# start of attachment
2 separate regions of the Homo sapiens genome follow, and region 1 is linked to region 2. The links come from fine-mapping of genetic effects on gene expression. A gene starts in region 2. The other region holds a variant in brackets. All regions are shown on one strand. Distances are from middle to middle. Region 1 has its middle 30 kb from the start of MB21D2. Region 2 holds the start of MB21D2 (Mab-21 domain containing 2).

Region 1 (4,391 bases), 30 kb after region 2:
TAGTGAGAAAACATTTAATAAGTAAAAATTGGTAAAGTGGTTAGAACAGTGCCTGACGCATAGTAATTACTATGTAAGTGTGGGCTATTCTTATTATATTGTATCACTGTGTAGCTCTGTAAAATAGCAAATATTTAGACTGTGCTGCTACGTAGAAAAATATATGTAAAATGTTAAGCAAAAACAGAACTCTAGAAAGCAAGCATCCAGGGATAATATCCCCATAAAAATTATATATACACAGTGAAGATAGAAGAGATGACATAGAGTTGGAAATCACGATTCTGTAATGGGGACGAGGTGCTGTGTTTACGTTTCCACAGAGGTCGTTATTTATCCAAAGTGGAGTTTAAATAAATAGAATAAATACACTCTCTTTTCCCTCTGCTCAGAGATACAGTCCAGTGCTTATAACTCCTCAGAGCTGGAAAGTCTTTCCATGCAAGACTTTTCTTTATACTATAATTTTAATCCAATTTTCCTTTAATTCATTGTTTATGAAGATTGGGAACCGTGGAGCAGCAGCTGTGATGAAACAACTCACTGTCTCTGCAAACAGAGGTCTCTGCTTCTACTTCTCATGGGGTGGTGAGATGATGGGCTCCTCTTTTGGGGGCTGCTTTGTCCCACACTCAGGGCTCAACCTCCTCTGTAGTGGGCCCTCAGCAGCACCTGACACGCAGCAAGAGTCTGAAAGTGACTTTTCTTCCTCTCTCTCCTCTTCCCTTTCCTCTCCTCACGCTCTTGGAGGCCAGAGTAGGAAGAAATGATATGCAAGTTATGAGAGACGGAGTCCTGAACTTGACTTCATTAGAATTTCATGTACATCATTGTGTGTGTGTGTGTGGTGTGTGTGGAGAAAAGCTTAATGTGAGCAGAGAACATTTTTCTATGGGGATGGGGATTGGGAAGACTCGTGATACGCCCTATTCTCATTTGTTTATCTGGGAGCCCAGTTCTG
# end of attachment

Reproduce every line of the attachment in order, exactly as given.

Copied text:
2 separate regions of the Homo sapiens genome follow, and region 1 is linked to region 2. The links come from fine-mapping of genetic effects on gene expression. A gene starts in region 2. The other region holds a variant in brackets. All regions are shown on one strand. Distances are from middle to middle. Region 1 has its middle 30 kb from the start of MB21D2. Region 2 holds the start of MB21D2 (Mab-21 domain containing 2).

Region 1 (4,391 bases), 30 kb after region 2:
TAGTGAGAAAACATTTAATAAGTAAAAATTGGTAAAGTGGTTAGAACAGTGCCTGACGCATAGTAATTACTATGTAAGTGTGGGCTATTCTTATTATATTGTATCACTGTGTAGCTCTGTAAAATAGCAAATATTTAGACTGTGCTGCTACGTAGAAAAATATATGTAAAATGTTAAGCAAAAACAGAACTCTAGAAAGCAAGCATCCAGGGATAATATCCCCATAAAAATTATATATACACAGTGAAGATAGAAGAGATGACATAGAGTTGGAAATCACGATTCTGTAATGGGGACGAGGTGCTGTGTTTACGTTTCCACAGAGGTCGTTATTTATCCAAAGTGGAGTTTAAATAAATAGAATAAATACACTCTCTTTTCCCTCTGCTCAGAGATACAGTCCAGTGCTTATAACTCCTCAGAGCTGGAAAGTCTTTCCATGCAAGACTTTTCTTTATACTATAATTTTAATCCAATTTTCCTTTAATTCATTGTTTATGAAGATTGGGAACCGTGGAGCAGCAGCTGTGATGAAACAACTCACTGTCTCTGCAAACAGAGGTCTCTGCTTCTACTTCTCATGGGGTGGTGAGATGATGGGCTCCTCTTTTGGGGGCTGCTTTGTCCCACACTCAGGGCTCAACCTCCTCTGTAGTGGGCCCTCAGCAGCACCTGACACGCAGCAAGAGTCTGAAAGTGACTTTTCTTCCTCTCTCTCCTCTTCCCTTTCCTCTCCTCACGCTCTTGGAGGCCAGAGTAGGAAGAAATGATATGCAAGTTATGAGAGACGGAGTCCTGAACTTGACTTCATTAGAATTTCATGTACATCATTGTGTGTGTGTGTGTGGTGTGTGTGGAGAAAAGCTTAATGTGAGCAGAGAACATTTTTCTATGGGGATGGGGATTGGGAAGACTCGTGATACGCCCTATTCTCATTTGTTTATCTGGGAGCCCAGTTCTG